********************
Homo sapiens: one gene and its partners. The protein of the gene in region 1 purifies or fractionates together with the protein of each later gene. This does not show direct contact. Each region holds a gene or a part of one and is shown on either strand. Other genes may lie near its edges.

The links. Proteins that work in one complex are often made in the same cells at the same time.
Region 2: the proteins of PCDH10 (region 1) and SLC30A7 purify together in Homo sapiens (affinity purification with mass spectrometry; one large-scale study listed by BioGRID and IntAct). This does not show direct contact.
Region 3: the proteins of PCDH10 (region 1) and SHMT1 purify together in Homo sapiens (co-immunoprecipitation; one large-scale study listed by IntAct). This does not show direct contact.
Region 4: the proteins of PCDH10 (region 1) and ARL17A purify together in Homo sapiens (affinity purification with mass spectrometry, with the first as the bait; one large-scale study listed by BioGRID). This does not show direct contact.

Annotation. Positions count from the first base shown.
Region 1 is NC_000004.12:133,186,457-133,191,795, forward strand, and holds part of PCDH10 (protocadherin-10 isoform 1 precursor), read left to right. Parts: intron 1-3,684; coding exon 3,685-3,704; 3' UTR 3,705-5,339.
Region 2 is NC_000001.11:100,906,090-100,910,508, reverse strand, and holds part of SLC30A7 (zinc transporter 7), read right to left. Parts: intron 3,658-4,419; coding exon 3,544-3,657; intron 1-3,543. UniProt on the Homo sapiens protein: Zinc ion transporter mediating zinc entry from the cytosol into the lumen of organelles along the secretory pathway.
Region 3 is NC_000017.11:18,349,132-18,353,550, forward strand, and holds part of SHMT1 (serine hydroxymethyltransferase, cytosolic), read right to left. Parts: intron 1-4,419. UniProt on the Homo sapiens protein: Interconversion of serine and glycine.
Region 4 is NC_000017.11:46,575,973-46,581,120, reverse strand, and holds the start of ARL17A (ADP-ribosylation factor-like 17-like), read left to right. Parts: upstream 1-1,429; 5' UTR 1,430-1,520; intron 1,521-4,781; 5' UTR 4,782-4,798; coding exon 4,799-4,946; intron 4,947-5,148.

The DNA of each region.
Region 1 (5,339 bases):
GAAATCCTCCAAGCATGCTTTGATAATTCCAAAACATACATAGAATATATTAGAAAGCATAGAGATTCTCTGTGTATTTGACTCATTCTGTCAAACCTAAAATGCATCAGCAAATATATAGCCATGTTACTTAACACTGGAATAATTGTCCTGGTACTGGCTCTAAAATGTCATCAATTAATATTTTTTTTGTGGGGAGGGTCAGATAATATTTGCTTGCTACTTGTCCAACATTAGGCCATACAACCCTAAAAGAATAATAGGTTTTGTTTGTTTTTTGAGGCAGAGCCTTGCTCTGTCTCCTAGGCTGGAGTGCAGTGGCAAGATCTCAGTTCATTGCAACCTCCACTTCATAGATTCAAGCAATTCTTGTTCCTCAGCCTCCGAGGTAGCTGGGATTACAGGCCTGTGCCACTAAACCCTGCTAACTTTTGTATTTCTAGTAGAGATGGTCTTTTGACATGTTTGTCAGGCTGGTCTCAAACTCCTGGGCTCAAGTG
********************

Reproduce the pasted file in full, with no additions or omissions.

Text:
Homo sapiens: one gene and its partners. The protein of the gene in region 1 purifies or fractionates together with the protein of each later gene. This does not show direct contact. Each region holds a gene or a part of one and is shown on either strand. Other genes may lie near its edges.

The links. Proteins that work in one complex are often made in the same cells at the same time.
Region 2: the proteins of PCDH10 (region 1) and SLC30A7 purify together in Homo sapiens (affinity purification with mass spectrometry; one large-scale study listed by BioGRID and IntAct). This does not show direct contact.
Region 3: the proteins of PCDH10 (region 1) and SHMT1 purify together in Homo sapiens (co-immunoprecipitation; one large-scale study listed by IntAct). This does not show direct contact.
Region 4: the proteins of PCDH10 (region 1) and ARL17A purify together in Homo sapiens (affinity purification with mass spectrometry, with the first as the bait; one large-scale study listed by BioGRID). This does not show direct contact.

Annotation. Positions count from the first base shown.
Region 1 is NC_000004.12:133,186,457-133,191,795, forward strand, and holds part of PCDH10 (protocadherin-10 isoform 1 precursor), read left to right. Parts: intron 1-3,684; coding exon 3,685-3,704; 3' UTR 3,705-5,339.
Region 2 is NC_000001.11:100,906,090-100,910,508, reverse strand, and holds part of SLC30A7 (zinc transporter 7), read right to left. Parts: intron 3,658-4,419; coding exon 3,544-3,657; intron 1-3,543. UniProt on the Homo sapiens protein: Zinc ion transporter mediating zinc entry from the cytosol into the lumen of organelles along the secretory pathway.
Region 3 is NC_000017.11:18,349,132-18,353,550, forward strand, and holds part of SHMT1 (serine hydroxymethyltransferase, cytosolic), read right to left. Parts: intron 1-4,419. UniProt on the Homo sapiens protein: Interconversion of serine and glycine.
Region 4 is NC_000017.11:46,575,973-46,581,120, reverse strand, and holds the start of ARL17A (ADP-ribosylation factor-like 17-like), read left to right. Parts: upstream 1-1,429; 5' UTR 1,430-1,520; intron 1,521-4,781; 5' UTR 4,782-4,798; coding exon 4,799-4,946; intron 4,947-5,148.

The DNA of each region.
Region 1 (5,339 bases):
GAAATCCTCCAAGCATGCTTTGATAATTCCAAAACATACATAGAATATATTAGAAAGCATAGAGATTCTCTGTGTATTTGACTCATTCTGTCAAACCTAAAATGCATCAGCAAATATATAGCCATGTTACTTAACACTGGAATAATTGTCCTGGTACTGGCTCTAAAATGTCATCAATTAATATTTTTTTTGTGGGGAGGGTCAGATAATATTTGCTTGCTACTTGTCCAACATTAGGCCATACAACCCTAAAAGAATAATAGGTTTTGTTTGTTTTTTGAGGCAGAGCCTTGCTCTGTCTCCTAGGCTGGAGTGCAGTGGCAAGATCTCAGTTCATTGCAACCTCCACTTCATAGATTCAAGCAATTCTTGTTCCTCAGCCTCCGAGGTAGCTGGGATTACAGGCCTGTGCCACTAAACCCTGCTAACTTTTGTATTTCTAGTAGAGATGGTCTTTTGACATGTTTGTCAGGCTGGTCTCAAACTCCTGGGCTCAAGTG